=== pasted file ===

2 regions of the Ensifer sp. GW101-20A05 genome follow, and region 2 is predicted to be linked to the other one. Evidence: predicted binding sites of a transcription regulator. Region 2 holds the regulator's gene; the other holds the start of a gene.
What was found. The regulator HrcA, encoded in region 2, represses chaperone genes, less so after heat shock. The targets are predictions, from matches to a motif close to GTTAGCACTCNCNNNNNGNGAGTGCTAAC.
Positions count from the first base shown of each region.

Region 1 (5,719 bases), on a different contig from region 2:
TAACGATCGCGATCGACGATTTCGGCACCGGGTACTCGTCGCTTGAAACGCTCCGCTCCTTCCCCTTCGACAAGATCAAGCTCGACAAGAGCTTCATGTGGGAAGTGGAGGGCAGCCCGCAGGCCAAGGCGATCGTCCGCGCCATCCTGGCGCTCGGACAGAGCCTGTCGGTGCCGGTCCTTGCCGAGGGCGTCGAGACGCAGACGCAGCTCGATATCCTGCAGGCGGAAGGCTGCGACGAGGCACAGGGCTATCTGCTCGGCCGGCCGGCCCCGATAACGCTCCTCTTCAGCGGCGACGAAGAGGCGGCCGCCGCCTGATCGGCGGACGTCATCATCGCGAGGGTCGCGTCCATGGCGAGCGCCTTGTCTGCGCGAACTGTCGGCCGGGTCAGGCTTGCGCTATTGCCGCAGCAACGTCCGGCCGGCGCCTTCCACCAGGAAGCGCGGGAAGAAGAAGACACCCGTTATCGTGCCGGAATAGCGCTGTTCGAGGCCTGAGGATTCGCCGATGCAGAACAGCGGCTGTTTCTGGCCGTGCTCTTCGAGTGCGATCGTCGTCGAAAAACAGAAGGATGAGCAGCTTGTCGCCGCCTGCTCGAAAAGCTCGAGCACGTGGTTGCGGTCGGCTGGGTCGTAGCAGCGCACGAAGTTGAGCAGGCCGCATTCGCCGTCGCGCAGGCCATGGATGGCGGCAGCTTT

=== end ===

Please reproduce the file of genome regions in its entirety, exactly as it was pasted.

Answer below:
2 regions of the Ensifer sp. GW101-20A05 genome follow, and region 2 is predicted to be linked to the other one. Evidence: predicted binding sites of a transcription regulator. Region 2 holds the regulator's gene; the other holds the start of a gene.
What was found. The regulator HrcA, encoded in region 2, represses chaperone genes, less so after heat shock. The targets are predictions, from matches to a motif close to GTTAGCACTCNCNNNNNGNGAGTGCTAAC.
Positions count from the first base shown of each region.

Region 1 (5,719 bases), on a different contig from region 2:
TAACGATCGCGATCGACGATTTCGGCACCGGGTACTCGTCGCTTGAAACGCTCCGCTCCTTCCCCTTCGACAAGATCAAGCTCGACAAGAGCTTCATGTGGGAAGTGGAGGGCAGCCCGCAGGCCAAGGCGATCGTCCGCGCCATCCTGGCGCTCGGACAGAGCCTGTCGGTGCCGGTCCTTGCCGAGGGCGTCGAGACGCAGACGCAGCTCGATATCCTGCAGGCGGAAGGCTGCGACGAGGCACAGGGCTATCTGCTCGGCCGGCCGGCCCCGATAACGCTCCTCTTCAGCGGCGACGAAGAGGCGGCCGCCGCCTGATCGGCGGACGTCATCATCGCGAGGGTCGCGTCCATGGCGAGCGCCTTGTCTGCGCGAACTGTCGGCCGGGTCAGGCTTGCGCTATTGCCGCAGCAACGTCCGGCCGGCGCCTTCCACCAGGAAGCGCGGGAAGAAGAAGACACCCGTTATCGTGCCGGAATAGCGCTGTTCGAGGCCTGAGGATTCGCCGATGCAGAACAGCGGCTGTTTCTGGCCGTGCTCTTCGAGTGCGATCGTCGTCGAAAAACAGAAGGATGAGCAGCTTGTCGCCGCCTGCTCGAAAAGCTCGAGCACGTGGTTGCGGTCGGCTGGGTCGTAGCAGCGCACGAAGTTGAGCAGGCCGCATTCGCCGTCGCGCAGGCCATGGATGGCGGCAGCTTT